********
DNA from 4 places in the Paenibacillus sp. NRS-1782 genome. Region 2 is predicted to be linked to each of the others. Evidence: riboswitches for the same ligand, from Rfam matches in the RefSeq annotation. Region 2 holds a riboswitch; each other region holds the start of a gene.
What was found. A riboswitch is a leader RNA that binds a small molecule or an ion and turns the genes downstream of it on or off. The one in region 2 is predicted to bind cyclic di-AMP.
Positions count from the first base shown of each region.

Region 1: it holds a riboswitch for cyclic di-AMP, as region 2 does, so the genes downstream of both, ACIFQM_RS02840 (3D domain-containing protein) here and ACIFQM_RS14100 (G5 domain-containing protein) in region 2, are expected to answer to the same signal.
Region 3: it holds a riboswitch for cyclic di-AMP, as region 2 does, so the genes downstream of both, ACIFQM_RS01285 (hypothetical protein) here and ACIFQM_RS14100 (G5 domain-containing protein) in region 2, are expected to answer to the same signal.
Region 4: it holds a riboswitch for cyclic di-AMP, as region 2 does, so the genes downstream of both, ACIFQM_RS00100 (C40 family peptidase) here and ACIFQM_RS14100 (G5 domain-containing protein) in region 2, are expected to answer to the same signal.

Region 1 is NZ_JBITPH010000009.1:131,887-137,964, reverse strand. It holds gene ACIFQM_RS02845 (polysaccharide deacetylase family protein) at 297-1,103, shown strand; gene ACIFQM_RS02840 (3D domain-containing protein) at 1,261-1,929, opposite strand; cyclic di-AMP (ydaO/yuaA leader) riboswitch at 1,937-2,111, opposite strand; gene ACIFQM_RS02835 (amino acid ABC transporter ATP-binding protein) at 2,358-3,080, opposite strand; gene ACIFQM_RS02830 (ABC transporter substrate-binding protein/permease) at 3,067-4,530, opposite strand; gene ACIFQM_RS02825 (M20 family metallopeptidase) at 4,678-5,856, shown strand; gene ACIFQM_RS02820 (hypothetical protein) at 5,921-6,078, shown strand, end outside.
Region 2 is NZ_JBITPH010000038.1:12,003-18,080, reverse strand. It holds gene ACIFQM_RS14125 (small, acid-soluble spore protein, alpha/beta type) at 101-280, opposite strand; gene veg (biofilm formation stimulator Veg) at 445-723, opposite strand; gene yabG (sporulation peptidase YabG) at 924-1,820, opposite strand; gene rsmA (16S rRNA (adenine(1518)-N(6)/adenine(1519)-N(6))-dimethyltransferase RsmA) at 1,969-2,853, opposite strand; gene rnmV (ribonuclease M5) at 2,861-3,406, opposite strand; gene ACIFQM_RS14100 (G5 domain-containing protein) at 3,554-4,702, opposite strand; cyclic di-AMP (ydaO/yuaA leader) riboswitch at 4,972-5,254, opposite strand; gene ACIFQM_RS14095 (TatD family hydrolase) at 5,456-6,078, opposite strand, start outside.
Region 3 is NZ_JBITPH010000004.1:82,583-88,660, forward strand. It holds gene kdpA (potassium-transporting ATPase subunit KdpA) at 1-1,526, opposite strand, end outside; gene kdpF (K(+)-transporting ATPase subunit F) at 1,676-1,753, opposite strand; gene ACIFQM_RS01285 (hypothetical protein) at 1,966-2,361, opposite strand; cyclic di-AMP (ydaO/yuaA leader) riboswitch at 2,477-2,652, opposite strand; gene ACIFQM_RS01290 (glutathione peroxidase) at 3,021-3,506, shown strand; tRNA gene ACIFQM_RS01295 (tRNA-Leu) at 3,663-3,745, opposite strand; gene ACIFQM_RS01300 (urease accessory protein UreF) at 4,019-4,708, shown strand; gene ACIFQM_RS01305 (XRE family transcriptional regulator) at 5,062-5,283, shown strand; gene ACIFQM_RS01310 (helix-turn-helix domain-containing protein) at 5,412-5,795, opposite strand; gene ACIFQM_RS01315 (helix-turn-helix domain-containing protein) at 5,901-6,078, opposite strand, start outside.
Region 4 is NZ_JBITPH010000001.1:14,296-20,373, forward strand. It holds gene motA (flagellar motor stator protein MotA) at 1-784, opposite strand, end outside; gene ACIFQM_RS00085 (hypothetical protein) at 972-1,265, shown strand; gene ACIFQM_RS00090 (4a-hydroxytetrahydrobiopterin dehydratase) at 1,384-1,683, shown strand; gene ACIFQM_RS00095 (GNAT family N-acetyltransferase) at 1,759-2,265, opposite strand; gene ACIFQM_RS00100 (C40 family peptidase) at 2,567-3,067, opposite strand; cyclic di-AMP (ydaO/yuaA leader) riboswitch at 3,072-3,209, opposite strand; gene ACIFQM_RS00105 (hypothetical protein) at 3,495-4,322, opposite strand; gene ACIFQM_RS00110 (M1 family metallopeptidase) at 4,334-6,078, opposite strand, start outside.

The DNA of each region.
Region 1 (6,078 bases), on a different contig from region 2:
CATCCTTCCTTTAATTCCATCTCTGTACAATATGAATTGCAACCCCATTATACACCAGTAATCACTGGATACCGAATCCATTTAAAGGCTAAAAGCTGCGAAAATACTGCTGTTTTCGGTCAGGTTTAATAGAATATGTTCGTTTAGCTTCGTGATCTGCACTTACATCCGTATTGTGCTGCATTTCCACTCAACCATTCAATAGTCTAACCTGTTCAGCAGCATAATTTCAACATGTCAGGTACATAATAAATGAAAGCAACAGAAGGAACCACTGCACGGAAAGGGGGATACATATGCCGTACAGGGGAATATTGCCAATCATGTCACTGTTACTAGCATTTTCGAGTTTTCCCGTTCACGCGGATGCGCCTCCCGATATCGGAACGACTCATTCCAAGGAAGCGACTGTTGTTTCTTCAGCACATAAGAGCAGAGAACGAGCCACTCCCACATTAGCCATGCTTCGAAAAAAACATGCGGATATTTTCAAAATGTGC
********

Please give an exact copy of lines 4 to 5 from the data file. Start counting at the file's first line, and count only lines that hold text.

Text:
Region 1: it holds a riboswitch for cyclic di-AMP, as region 2 does, so the genes downstream of both, ACIFQM_RS02840 (3D domain-containing protein) here and ACIFQM_RS14100 (G5 domain-containing protein) in region 2, are expected to answer to the same signal.
Region 3: it holds a riboswitch for cyclic di-AMP, as region 2 does, so the genes downstream of both, ACIFQM_RS01285 (hypothetical protein) here and ACIFQM_RS14100 (G5 domain-containing protein) in region 2, are expected to answer to the same signal.